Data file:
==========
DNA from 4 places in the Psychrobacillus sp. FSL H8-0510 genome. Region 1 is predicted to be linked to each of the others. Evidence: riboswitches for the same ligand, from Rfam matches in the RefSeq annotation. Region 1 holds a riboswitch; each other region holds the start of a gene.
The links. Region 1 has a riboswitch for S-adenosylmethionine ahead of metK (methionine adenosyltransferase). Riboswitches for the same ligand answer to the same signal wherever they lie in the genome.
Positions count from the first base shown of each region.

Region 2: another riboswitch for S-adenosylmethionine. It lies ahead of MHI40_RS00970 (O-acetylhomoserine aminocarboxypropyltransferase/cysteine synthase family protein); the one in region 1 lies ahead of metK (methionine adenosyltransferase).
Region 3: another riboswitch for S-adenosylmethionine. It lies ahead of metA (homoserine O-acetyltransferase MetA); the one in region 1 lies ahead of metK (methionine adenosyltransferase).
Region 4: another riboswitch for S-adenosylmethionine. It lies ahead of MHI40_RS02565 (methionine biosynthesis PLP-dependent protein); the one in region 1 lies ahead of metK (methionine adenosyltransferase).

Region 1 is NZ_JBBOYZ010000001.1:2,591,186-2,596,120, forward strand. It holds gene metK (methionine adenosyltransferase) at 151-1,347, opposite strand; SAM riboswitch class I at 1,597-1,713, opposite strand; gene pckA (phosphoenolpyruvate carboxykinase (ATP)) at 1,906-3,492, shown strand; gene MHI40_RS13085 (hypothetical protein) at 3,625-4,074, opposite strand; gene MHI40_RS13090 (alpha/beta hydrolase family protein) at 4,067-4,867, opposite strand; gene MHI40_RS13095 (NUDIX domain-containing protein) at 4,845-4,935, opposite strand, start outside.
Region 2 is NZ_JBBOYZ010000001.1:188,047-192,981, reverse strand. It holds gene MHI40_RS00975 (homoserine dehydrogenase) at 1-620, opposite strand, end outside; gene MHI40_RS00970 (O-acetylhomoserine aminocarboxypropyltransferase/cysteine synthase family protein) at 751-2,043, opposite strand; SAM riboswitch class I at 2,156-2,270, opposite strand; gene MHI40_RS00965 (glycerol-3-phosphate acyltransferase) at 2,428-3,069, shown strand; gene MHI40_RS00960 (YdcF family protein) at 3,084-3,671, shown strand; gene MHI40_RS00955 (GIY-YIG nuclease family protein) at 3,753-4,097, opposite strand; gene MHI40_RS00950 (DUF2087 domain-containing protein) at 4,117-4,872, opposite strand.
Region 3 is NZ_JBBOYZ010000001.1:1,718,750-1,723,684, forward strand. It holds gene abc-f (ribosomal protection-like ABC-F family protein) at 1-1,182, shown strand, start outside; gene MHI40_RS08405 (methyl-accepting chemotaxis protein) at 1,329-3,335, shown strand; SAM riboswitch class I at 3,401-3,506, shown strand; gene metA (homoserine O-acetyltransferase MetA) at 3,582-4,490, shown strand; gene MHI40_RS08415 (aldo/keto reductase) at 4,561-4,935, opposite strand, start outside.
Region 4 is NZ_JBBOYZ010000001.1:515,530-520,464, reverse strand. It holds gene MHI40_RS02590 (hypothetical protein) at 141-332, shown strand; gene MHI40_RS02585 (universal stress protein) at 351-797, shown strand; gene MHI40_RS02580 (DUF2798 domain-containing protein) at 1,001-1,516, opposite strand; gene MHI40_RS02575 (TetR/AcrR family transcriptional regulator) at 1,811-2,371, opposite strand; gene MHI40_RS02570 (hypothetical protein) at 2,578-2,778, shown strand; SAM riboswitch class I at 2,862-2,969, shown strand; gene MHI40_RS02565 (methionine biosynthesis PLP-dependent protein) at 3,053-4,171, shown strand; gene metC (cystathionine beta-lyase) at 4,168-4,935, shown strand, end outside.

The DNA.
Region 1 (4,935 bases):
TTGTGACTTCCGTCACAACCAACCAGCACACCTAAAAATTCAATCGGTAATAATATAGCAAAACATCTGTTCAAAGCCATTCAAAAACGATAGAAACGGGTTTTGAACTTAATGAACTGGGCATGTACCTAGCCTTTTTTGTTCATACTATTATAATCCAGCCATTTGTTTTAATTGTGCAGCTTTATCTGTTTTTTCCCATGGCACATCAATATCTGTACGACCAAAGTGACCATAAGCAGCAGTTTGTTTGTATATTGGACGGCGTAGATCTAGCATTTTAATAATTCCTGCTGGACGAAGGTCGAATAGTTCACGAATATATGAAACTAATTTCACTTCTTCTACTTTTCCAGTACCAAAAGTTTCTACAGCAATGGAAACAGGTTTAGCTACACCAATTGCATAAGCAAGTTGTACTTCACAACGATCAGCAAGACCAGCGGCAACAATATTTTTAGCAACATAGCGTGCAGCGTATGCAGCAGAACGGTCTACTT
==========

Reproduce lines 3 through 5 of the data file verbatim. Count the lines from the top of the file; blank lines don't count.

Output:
Positions count from the first base shown of each region.

Region 2: another riboswitch for S-adenosylmethionine. It lies ahead of MHI40_RS00970 (O-acetylhomoserine aminocarboxypropyltransferase/cysteine synthase family protein); the one in region 1 lies ahead of metK (methionine adenosyltransferase).
Region 3: another riboswitch for S-adenosylmethionine. It lies ahead of metA (homoserine O-acetyltransferase MetA); the one in region 1 lies ahead of metK (methionine adenosyltransferase).